After Toronto City Council voted Tuesday to proceed with a Scarborough extension of the Bloor-Danforth subway line, Mayor Rob Ford gave Deputy Mayor Norm Kelly a big high five, pumped his first and shouted, “YES!”
So, yeah, it seemed like the mayor was pretty happy after the 24-20 vote. And for good reason. Just six months ago, Ford was so far removed from anything resembling a victory on the transit file that it looked like a lost cause. But then an unlikely and incredible series of events happened — most of them without any real action from the mayor — and Ford pulled out a win. An overbuilt, fiscally-irresponsible win, sure, but a win nonetheless.
Here's how the vote went down. (I've also included two previous votes on the subway held this year, so you can see how views changed.)
So what now? Tuesday's vote is as close to the final word on Scarborough transit we've ever had, but there's still no guarantee anything will ever happen. We're years away from shovels hitting the ground in Scarborough, providing plenty of opportunity for further political gymnastics.
But the delay between the vote and construction is also another kind of opportunity: it's a chance to turn around what has become a very cynical and unproductive political process around transit planning in this city.
It's a chance to get things right.
That doesn't necessarily mean that LRT supporters should wage war to get the subway cancelled and the LRT reinstated. Multiple wrongs don't make a right, and our governments have already wasted far too much money on cancellation fees and sunk costs — the legislative equivalent of taking big stacks of cash and feeding them into a wood chipper.
Yes, there was and is a strong argument for LRT being the better choice. Yes, the subway's financing plan will mess with the city's budget processes for decades. But there will come a time when the only prudent and responsible move will be to accept reality and embrace the Scarborough subway.
And, of course, we should do better with the next project. That's the really important thing coming out of all this — that Toronto City Hall and Queen's Park find a way to reliably, consistently and responsibly expand Toronto's transit system without having to slog through years-long political debates about every single project.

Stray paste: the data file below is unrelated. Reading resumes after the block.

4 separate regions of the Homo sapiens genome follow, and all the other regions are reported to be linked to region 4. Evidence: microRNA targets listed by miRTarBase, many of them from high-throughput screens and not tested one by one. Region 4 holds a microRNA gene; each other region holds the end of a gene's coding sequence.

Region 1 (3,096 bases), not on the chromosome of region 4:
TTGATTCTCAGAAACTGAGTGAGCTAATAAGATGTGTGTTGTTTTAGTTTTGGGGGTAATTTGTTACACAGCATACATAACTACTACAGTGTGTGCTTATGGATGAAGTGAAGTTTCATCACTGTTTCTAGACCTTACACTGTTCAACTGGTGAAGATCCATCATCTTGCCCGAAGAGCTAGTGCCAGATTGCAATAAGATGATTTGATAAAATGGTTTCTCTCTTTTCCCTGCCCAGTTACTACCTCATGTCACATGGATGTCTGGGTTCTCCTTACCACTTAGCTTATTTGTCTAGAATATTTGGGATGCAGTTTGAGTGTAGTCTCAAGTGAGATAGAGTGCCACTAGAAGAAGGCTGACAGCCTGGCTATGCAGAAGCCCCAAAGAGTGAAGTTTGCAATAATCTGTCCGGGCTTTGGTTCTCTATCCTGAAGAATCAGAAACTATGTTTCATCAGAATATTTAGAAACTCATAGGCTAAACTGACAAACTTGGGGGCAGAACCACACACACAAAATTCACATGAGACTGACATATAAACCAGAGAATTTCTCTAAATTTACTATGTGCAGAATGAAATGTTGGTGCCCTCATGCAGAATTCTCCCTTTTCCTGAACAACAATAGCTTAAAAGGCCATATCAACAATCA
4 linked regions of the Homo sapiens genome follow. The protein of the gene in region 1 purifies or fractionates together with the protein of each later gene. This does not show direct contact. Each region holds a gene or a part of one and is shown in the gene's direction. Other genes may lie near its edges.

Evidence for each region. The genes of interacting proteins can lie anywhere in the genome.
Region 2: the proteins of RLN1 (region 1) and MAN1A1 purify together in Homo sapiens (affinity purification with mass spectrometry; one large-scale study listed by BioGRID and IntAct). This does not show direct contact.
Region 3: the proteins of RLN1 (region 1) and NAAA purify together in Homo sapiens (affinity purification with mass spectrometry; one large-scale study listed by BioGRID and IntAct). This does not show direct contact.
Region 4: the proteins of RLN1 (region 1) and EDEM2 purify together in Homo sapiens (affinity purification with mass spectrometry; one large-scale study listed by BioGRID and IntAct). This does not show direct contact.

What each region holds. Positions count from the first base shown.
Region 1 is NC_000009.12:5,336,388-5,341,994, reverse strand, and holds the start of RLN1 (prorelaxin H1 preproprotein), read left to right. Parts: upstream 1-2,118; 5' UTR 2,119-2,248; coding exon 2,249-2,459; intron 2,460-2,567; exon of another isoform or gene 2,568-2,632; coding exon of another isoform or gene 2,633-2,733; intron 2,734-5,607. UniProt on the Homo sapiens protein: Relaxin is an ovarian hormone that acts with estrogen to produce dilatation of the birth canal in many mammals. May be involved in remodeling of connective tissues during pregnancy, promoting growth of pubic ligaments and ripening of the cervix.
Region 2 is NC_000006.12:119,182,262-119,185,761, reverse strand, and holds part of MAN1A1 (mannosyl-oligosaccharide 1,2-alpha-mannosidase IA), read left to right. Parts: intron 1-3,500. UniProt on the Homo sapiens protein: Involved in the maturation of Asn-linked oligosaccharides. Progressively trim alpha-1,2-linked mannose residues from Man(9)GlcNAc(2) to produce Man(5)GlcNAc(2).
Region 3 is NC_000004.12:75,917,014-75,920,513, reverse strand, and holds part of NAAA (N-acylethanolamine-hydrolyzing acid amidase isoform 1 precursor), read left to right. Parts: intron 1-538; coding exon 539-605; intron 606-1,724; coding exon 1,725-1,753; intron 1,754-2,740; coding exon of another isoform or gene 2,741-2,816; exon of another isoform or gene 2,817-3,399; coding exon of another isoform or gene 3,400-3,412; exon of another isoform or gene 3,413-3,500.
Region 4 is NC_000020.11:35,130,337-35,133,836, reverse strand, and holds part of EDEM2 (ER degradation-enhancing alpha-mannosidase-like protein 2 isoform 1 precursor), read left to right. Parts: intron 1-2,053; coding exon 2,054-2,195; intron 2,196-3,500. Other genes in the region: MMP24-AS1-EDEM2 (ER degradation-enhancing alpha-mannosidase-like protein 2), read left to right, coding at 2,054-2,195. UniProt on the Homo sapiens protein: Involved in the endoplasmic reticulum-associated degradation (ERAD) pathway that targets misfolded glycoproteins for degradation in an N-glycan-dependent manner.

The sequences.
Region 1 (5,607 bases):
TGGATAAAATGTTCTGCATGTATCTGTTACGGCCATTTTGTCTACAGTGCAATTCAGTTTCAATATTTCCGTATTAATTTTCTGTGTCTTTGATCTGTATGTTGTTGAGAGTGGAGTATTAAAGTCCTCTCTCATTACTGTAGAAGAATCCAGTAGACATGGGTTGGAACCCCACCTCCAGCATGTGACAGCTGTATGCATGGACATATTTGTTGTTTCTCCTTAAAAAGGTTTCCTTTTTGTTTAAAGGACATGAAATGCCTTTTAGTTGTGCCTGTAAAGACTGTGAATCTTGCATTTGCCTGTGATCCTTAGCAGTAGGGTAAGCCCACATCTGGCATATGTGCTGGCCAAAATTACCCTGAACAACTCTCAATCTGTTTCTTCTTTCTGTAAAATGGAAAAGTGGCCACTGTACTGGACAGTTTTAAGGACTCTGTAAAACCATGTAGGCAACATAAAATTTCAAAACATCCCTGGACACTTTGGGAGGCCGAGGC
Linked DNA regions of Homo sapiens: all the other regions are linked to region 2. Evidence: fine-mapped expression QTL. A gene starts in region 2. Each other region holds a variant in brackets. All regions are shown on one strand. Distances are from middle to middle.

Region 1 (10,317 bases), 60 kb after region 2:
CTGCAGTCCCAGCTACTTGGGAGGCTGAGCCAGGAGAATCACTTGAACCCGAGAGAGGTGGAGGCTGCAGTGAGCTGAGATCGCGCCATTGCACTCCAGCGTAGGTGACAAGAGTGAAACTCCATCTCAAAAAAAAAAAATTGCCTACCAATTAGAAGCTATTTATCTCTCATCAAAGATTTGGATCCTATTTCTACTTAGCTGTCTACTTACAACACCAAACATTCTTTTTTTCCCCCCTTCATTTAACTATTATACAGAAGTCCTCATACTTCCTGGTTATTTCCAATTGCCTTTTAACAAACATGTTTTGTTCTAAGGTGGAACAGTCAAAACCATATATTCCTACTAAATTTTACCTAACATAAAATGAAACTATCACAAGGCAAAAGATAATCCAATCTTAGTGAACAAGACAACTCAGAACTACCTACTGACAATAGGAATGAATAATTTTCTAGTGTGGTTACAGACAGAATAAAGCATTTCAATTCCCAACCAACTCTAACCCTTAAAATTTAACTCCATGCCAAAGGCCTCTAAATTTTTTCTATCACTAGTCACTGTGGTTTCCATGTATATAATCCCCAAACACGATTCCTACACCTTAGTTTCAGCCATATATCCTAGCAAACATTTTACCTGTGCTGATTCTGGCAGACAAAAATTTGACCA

Speaking of the next project, politicians need to be careful not to let bad decisions justify more bad decisions. A number of councillors spent time this week justifying the Scarborough subway by pointing to the Vaughan subway extension or the Sheppard subway. We built those without density, ridership or planning rationale, the argument went, so what's one more?
It's a dangerous perspective, one that opens the door to years of political wrangling spent on tortured arguments about subways on low-intensity avenues like Finch while the subway we really need — the downtown relief line — continues to get pushed back.
Still, it's important to acknowledge the silver lining here. This week, Ford and council's most ardent conservatives were forced to acknowledge something they've been resisting: that big infrastructure projects like subways cost big money, and that big money can't be found by waging war on an imaginary gravy train.
The Scarborough subway — and its associated Ford-supported tax hike — should be a wake-up call for those who continue to fight against transit taxes and instead talk about their faith in the private sector and government efficiencies. You want to build? You gotta pay. You need taxes. Having voted to increase taxes by 1.6 per cent to pay for this subway, Ford can't simply go back to promising free transit. Now is the era of transit reality. The Scarborough subway may not represent much progress, but that does.
This post was originally published at http://www.metronews.ca/views/toronto/ford-for-toronto-matt-elliott/2013/10/10/scarborough-subway-how-your-councillor-voted-and-what-should-happen-now.html on 2013-10-10T00:00:00.000Z